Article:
On the Facebook research scandal
There’s a lot of people in a lather about the Facebook research, in which 600,000 people were fed happy content, and 600,000 sad, so as to find out whether some people being happy on Facebook made other people sad. It’s unethical, says a law professor, because Facebook didn’t get consent*. Alex is so incensed he’s going to give up Facebook.
This makes me wonder why there isn’t the same big lather about Randomised Control Trials (RCTs), which can actively do down the life chances of participants, without those participants ever knowing what happened and – even if they do know they’ve been in an RCT – unable to reverse the effects. As this government paper recommending the widespread use of RCTs says:
Sometimes interventions which were believed to be effective turned out to be ineffective or even actively harmful. This can even be the case with the policies we think will be guaranteed to work. For example, incentives have been used to encourage adult learners to attend literacy classes, but when an RCT of this policy was conducted, it was found that participants attended approximately 2 fewer classes per term than the non-incentive group…..we could have done harm to the adult learners with the best intentions, and without ever knowing we were doing so (p.17).
True, RCTs tend not to be designed so that intuitively harmful things are done to people, but then the whole point of them of an RCT is that they may do harm, however counter-intuitive that may be to those who propose the study in the first place.
So how exactly is the Facebook research more unethical than widespread government research and consequent social policy? Or have RCTs just become so much part of the social policy furniture that no-one questions them anymore.
Maybe, if this question is provoked, the Facebook research will turn out to be massively socially useful, just as the research team intended, I’m sure.
* The issue of informed consent is course vital, even though bad things happening to people are still bad things, whether or not they are consented to.
In the adult learner incentive RCT referred to in the government paper linked to above, consent from individuals was obtained (I looked it up). However, in some RCTs, especially clutster RCTs, it becomes impractical for all individuals to provide informed consent and ethics committees have to weigh up the pros and cons, using available guidance from national and international-level experts who make the ethics of RCTs their life’s work.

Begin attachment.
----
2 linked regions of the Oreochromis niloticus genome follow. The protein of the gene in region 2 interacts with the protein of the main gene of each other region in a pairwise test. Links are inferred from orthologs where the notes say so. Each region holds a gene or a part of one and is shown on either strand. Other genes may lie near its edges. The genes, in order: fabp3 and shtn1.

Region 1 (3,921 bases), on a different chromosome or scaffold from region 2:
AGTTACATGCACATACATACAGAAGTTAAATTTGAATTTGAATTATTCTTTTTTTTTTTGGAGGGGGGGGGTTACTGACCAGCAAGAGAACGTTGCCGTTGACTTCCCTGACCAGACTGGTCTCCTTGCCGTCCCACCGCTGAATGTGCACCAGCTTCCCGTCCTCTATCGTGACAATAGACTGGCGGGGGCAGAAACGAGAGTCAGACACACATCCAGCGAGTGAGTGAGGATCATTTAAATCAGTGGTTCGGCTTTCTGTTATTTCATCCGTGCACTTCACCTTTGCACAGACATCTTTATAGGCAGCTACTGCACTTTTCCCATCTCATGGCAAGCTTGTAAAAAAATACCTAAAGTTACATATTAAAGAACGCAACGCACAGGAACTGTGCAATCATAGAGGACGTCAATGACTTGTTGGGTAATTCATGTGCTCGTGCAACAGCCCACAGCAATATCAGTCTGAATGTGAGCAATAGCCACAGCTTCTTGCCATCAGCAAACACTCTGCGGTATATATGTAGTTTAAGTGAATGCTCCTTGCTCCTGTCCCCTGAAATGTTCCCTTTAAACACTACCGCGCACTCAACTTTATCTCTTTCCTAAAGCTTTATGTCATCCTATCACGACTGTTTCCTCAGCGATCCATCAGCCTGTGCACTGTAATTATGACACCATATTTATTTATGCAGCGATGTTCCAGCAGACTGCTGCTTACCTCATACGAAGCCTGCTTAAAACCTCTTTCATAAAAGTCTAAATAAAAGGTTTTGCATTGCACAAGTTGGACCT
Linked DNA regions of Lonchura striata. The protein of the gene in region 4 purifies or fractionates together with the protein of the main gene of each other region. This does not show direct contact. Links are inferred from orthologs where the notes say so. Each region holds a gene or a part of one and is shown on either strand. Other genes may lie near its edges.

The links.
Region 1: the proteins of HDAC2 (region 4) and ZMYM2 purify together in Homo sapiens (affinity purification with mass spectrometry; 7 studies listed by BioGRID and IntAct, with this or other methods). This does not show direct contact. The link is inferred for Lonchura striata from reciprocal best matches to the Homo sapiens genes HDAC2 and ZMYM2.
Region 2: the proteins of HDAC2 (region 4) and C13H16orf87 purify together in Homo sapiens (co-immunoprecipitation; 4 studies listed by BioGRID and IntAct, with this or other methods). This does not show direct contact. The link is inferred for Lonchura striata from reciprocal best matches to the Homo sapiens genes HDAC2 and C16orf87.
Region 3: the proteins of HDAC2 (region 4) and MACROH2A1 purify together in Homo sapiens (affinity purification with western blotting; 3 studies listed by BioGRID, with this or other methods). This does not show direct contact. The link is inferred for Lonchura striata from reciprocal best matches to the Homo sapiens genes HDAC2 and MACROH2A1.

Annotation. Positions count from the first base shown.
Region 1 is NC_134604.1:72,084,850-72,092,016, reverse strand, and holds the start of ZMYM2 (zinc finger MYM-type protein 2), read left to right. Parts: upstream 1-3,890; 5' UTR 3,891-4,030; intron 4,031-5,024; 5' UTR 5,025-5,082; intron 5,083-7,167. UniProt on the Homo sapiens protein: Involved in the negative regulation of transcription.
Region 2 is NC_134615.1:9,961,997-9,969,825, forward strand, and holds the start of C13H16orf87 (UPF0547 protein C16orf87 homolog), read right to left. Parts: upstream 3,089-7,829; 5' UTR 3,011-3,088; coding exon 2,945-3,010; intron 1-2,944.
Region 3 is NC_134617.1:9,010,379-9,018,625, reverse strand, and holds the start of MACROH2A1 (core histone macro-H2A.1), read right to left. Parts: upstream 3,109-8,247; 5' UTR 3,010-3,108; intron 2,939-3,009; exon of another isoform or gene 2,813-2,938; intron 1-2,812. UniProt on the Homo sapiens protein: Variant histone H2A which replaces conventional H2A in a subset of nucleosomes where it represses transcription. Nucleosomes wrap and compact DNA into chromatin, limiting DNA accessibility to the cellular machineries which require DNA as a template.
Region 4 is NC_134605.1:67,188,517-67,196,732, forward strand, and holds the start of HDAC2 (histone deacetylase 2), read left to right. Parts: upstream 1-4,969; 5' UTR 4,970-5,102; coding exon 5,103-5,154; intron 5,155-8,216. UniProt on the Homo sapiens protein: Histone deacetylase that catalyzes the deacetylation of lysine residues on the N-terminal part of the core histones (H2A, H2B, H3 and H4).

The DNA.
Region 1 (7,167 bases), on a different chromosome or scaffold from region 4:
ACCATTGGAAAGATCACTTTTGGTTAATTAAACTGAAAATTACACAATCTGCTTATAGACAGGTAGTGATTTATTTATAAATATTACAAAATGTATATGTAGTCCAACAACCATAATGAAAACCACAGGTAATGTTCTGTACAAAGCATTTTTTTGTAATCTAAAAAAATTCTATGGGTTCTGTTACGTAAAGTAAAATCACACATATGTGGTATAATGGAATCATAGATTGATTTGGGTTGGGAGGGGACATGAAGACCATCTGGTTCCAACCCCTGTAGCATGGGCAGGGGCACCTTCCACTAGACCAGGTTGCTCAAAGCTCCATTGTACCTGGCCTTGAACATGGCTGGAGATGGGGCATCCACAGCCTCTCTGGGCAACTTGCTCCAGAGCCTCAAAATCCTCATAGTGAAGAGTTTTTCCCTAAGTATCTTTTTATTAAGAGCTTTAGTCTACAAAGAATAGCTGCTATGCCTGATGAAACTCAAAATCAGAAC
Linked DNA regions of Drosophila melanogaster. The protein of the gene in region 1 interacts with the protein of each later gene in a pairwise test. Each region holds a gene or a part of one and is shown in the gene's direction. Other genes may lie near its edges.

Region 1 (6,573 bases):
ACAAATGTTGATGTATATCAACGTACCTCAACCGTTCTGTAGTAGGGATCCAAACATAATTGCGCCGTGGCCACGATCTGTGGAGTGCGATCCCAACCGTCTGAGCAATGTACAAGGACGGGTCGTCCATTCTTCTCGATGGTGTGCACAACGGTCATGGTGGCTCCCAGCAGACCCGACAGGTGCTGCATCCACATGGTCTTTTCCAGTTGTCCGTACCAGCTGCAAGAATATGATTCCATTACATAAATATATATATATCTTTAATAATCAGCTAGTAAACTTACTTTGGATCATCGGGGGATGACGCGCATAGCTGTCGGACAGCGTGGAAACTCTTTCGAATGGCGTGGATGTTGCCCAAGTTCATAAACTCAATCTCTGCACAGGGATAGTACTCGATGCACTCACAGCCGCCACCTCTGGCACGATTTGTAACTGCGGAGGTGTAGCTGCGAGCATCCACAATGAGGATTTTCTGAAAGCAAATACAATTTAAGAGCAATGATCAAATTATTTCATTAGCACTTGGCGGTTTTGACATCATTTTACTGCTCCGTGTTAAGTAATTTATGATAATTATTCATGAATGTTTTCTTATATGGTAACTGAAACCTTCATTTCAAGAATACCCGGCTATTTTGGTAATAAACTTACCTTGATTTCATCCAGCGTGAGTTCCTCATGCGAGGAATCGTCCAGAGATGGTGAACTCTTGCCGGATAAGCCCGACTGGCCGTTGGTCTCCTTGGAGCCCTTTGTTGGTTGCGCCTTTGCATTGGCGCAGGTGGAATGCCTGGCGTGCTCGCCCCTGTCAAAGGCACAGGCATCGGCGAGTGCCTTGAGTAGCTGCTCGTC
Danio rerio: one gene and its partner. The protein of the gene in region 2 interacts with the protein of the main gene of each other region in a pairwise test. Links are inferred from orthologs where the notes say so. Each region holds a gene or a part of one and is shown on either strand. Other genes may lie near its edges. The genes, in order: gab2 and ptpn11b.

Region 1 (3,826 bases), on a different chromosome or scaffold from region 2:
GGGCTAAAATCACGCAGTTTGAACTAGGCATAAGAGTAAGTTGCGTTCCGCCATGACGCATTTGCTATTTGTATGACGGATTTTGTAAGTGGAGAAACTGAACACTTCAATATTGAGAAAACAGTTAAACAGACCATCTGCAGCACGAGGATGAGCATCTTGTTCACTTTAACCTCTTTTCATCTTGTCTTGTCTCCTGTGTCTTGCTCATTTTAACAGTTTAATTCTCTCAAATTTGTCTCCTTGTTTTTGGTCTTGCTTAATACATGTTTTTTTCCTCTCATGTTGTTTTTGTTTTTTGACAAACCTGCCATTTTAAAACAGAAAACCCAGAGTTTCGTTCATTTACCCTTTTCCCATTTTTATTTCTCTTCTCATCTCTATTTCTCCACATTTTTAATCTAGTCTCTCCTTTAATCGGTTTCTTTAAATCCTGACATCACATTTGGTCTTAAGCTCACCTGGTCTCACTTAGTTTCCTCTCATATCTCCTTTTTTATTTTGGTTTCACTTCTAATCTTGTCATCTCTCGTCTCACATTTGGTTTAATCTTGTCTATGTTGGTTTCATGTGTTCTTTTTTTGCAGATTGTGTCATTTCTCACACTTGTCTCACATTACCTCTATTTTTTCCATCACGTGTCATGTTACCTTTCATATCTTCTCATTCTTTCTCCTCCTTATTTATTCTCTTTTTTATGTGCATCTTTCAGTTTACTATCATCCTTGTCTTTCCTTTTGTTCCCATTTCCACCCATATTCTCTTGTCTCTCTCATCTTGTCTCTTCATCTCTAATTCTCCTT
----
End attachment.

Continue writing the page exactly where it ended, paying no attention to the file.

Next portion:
So, for example, I’m not sure from the literature whether the government funded RCT into whether texts sent to people who owed fines to courts sought consent from all those who ended up as subjects of the study. More seriously, in the ongoing RCT into the Safeguarding Assessment and Analysis Framework (SAAF) child protection assessment tool, conducted at cluster level with social work teams as the unit of randomisation, it’s easy to see how difficult it would be to get informed consent on all families (and who in the family?) randomly assessed or not assessed using the tool being evaluated, especially as a decision not to give informed consent would then presumably provide social work teams with a tricky decision, both in terms of ethics and management, as to whether they should use the tool or not. Arguably, therefore, we have a trial which actively harms children, without their or their families’ knowledge, by dint either or using the tool at (cluster) random, or not using the tool at random.
This is in no way meant to be a criticism of the evaluators commissioned by DfE, who I’m sure have gone through all the correct ethical processes, and probably a few steps beyond too. I raise it simply because it highlights the tricky issues with consent. FWIW, I’ll be looking out for the results of this RCT with interest, as my hunch is that the use of the SAAF tool may turn out to be less useful than its promoters suggest it is, compared (say) to flexible and autonomous professional judgment which moves beyond the parameters of the its ‘stages’ which, of themselves, are grounded in contestable assumptions about what child protection is and should be.
What the RCT will show up will depend to a great extent on how the desirable outcomes are defined (what, after all, is a protected child, and is that the same as a happy one with a good chance of growing up happy?)